This is a fun idea, but its harder than it sounds.
Pay attention next time you're in a grocery store. Damn near everything is different shapes and sizes. Sure, canned goods have *some* standardization, but there are no less than 3 styles of cans, (nesting, non nesting, and pull top) in a dozen or more sizes. And that's just canned goods, don't even think about things like sugar and flour, which come in fucking paper bags that can be punctured by a fingertip, let alone a robot arm. There are dozens of styles of salad dressing bottles, etc. My point is, having a robot stock/select these items from a shelf, or even pick single items from a case on a pallet is, at this stage, still not really that feasible. Quite a few advancements need to be made in robotic arms to be able to universally manipulate the erratic spectrum of shapes, sizes and weights of grocery items.
So, automatic delivery is one thing, what with your self driving delivery trucks and truck to door drones that everyone keeps raving about, but at the other end is still going to be some poor bastard rushing around a warehouse, throwing your selections into a box. maybe his job will turn into the guy who re-fills the giant soda-machine like dispenser that deals with *most* grocery items, and troubleshoots the inevitable jams it suffers from, but the level of automation this idea requires is an insanely complex system, dealing with literally hundreds of thousands of unique shapes, and this does not even address the varying degrees of durability. A plastic jar of peanut butter neatly handles a fall from 4 feet up onto a hard surface. A glass bottle of beer from the same height becomes a hilariously large mess.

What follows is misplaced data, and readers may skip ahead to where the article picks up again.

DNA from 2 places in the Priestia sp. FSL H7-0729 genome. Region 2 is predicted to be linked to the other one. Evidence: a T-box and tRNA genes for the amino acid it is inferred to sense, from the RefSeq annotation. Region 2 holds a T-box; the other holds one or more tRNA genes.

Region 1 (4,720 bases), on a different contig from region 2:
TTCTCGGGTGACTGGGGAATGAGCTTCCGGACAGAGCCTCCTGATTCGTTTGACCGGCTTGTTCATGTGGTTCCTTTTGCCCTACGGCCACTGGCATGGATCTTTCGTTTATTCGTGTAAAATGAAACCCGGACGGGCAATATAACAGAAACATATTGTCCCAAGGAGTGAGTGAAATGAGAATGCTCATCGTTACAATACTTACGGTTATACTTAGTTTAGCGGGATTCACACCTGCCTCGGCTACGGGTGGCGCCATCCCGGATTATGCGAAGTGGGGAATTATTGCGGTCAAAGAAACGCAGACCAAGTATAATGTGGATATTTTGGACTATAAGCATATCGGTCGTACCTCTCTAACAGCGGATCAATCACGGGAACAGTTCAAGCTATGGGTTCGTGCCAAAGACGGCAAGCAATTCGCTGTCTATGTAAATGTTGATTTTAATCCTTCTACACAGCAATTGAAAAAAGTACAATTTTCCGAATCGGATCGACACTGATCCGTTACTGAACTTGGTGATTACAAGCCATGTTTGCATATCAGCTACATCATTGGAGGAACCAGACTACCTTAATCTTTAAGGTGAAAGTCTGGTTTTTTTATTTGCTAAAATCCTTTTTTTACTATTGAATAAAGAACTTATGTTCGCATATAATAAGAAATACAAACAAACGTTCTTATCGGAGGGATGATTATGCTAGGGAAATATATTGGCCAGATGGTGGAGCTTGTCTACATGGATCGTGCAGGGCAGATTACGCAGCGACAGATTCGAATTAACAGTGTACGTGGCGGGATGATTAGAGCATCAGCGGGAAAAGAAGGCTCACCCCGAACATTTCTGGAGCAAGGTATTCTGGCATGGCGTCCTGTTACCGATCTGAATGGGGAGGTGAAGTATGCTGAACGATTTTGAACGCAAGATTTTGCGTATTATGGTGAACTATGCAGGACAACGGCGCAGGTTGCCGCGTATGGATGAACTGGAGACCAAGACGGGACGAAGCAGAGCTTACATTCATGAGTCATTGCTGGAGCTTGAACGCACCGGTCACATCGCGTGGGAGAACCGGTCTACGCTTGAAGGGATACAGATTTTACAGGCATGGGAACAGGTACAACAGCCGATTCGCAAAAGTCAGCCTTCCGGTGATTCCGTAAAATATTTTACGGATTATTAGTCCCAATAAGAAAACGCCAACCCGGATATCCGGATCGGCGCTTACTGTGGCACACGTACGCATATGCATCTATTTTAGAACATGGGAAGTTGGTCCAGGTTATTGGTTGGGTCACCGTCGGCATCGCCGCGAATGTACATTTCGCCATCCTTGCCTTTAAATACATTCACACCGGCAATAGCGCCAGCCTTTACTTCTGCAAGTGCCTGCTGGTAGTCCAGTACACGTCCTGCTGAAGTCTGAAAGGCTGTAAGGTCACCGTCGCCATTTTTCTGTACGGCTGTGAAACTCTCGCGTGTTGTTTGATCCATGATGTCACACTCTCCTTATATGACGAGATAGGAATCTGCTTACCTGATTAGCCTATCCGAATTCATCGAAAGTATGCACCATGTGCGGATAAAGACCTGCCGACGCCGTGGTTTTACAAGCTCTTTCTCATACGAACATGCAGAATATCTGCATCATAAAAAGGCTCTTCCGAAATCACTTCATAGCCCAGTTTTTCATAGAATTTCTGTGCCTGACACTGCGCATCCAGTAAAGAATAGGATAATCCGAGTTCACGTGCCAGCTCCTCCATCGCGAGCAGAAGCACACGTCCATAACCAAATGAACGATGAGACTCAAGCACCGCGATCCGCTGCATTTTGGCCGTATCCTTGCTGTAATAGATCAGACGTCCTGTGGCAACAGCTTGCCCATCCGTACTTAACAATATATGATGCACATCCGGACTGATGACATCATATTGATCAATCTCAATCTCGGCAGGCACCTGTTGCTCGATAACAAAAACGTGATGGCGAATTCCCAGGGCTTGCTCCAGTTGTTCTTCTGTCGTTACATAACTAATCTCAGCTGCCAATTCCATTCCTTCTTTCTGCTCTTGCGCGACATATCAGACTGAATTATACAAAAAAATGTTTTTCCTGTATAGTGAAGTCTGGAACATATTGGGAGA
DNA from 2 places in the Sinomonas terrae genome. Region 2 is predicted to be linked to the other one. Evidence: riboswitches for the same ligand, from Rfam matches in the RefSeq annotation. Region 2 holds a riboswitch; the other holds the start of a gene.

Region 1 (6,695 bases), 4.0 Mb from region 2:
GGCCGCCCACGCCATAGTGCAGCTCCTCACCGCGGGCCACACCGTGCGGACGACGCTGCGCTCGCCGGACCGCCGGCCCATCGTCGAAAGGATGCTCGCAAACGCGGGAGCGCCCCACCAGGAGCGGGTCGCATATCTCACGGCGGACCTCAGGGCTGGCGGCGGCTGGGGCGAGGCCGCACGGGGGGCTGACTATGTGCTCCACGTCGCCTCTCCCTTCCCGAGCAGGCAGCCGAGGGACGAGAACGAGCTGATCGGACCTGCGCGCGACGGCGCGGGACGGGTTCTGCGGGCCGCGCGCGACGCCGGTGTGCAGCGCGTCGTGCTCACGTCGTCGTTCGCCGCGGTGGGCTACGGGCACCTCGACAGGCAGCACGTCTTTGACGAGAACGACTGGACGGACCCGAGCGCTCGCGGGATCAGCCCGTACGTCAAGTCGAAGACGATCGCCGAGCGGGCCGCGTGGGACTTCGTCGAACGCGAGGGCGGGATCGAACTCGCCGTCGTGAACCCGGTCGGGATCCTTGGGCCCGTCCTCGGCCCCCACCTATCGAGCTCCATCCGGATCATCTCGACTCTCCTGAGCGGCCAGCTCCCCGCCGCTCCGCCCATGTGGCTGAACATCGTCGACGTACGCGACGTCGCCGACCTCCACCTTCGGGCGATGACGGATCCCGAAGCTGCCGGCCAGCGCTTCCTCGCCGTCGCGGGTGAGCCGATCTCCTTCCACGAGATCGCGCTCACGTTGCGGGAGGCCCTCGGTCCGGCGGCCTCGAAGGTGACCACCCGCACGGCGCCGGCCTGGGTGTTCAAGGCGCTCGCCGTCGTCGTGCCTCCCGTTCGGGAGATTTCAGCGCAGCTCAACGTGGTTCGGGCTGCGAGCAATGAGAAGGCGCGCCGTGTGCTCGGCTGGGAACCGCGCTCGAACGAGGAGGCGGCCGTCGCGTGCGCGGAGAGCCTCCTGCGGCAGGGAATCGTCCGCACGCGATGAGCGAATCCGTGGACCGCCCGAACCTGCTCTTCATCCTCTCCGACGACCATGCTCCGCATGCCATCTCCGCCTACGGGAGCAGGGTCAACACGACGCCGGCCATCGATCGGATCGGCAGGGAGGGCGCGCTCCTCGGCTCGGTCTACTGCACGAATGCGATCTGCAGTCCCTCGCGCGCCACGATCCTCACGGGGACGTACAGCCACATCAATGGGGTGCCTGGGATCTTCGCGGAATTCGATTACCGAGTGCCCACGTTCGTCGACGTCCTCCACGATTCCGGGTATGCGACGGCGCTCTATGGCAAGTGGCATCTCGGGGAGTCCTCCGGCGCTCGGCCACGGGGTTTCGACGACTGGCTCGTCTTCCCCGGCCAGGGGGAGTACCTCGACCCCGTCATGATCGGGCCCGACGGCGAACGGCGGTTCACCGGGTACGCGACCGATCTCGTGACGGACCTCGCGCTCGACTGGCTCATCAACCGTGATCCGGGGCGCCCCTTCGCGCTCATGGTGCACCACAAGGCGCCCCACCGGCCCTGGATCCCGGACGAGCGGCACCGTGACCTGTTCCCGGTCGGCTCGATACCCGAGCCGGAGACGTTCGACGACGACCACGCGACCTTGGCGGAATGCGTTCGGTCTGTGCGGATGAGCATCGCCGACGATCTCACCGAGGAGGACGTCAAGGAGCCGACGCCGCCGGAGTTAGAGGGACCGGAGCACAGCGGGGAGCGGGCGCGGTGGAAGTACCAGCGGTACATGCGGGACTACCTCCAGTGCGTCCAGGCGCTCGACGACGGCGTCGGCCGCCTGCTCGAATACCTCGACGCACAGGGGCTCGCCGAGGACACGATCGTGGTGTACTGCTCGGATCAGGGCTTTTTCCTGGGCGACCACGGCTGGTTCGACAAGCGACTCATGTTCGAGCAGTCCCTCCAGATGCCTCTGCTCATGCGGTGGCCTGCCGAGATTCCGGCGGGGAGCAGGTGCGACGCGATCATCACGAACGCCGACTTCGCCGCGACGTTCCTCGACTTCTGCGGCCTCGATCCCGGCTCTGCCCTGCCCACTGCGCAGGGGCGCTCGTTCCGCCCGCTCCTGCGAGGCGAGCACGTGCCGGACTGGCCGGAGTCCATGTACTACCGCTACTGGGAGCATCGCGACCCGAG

Its a fun idea, and in small scale/limited selection (like any vending machine) its probably fairly operable, but to scale it up to grocery store level is an engineering nightmare/marvel waiting to be built.